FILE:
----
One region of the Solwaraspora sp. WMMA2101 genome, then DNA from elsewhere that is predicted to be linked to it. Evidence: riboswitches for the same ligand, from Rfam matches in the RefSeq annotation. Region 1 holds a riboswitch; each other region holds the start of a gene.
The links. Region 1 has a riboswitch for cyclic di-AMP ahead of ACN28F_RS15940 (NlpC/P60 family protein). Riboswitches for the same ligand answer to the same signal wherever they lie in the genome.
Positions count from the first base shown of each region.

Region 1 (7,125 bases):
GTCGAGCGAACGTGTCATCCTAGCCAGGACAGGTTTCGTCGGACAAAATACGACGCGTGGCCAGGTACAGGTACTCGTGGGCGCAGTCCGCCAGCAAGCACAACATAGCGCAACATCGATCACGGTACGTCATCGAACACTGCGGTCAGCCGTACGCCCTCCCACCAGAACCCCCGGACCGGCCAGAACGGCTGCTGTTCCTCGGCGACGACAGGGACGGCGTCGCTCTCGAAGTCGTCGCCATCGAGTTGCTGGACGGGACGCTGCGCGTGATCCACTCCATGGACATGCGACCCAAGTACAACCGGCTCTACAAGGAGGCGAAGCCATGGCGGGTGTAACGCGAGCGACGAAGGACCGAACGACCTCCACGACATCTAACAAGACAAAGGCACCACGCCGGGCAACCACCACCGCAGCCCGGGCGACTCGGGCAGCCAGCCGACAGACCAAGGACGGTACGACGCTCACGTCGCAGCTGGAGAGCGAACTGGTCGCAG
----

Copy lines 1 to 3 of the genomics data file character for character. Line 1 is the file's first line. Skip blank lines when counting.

One region of the Solwaraspora sp. WMMA2101 genome, then DNA from elsewhere that is predicted to be linked to it. Evidence: riboswitches for the same ligand, from Rfam matches in the RefSeq annotation. Region 1 holds a riboswitch; each other region holds the start of a gene.
The links. Region 1 has a riboswitch for cyclic di-AMP ahead of ACN28F_RS15940 (NlpC/P60 family protein). Riboswitches for the same ligand answer to the same signal wherever they lie in the genome.
Positions count from the first base shown of each region.